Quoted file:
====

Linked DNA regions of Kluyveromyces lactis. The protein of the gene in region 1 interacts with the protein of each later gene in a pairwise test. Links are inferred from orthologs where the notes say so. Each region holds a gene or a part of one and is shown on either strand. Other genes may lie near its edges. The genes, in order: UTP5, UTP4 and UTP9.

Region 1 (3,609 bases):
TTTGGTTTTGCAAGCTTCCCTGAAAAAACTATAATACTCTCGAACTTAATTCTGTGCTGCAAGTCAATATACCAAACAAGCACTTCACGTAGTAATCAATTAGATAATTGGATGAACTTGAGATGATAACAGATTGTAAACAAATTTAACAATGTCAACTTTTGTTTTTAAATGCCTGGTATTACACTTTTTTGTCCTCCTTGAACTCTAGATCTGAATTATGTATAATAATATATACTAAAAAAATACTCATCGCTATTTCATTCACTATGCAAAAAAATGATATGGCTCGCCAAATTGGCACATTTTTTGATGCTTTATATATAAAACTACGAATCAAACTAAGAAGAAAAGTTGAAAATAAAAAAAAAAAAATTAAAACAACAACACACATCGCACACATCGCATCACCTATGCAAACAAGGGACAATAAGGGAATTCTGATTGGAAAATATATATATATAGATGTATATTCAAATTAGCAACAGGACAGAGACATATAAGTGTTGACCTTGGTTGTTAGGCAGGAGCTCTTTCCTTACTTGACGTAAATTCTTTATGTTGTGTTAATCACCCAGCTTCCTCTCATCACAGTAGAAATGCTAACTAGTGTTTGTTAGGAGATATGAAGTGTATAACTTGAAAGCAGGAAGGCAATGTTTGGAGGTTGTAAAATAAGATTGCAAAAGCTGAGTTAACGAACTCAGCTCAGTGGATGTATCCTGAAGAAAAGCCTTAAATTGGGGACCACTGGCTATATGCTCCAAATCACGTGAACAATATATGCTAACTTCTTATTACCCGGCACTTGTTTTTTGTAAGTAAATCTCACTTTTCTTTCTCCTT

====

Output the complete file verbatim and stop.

Linked DNA regions of Kluyveromyces lactis. The protein of the gene in region 1 interacts with the protein of each later gene in a pairwise test. Links are inferred from orthologs where the notes say so. Each region holds a gene or a part of one and is shown on either strand. Other genes may lie near its edges. The genes, in order: UTP5, UTP4 and UTP9.

Region 1 (3,609 bases):
TTTGGTTTTGCAAGCTTCCCTGAAAAAACTATAATACTCTCGAACTTAATTCTGTGCTGCAAGTCAATATACCAAACAAGCACTTCACGTAGTAATCAATTAGATAATTGGATGAACTTGAGATGATAACAGATTGTAAACAAATTTAACAATGTCAACTTTTGTTTTTAAATGCCTGGTATTACACTTTTTTGTCCTCCTTGAACTCTAGATCTGAATTATGTATAATAATATATACTAAAAAAATACTCATCGCTATTTCATTCACTATGCAAAAAAATGATATGGCTCGCCAAATTGGCACATTTTTTGATGCTTTATATATAAAACTACGAATCAAACTAAGAAGAAAAGTTGAAAATAAAAAAAAAAAAATTAAAACAACAACACACATCGCACACATCGCATCACCTATGCAAACAAGGGACAATAAGGGAATTCTGATTGGAAAATATATATATATAGATGTATATTCAAATTAGCAACAGGACAGAGACATATAAGTGTTGACCTTGGTTGTTAGGCAGGAGCTCTTTCCTTACTTGACGTAAATTCTTTATGTTGTGTTAATCACCCAGCTTCCTCTCATCACAGTAGAAATGCTAACTAGTGTTTGTTAGGAGATATGAAGTGTATAACTTGAAAGCAGGAAGGCAATGTTTGGAGGTTGTAAAATAAGATTGCAAAAGCTGAGTTAACGAACTCAGCTCAGTGGATGTATCCTGAAGAAAAGCCTTAAATTGGGGACCACTGGCTATATGCTCCAAATCACGTGAACAATATATGCTAACTTCTTATTACCCGGCACTTGTTTTTTGTAAGTAAATCTCACTTTTCTTTCTCCTT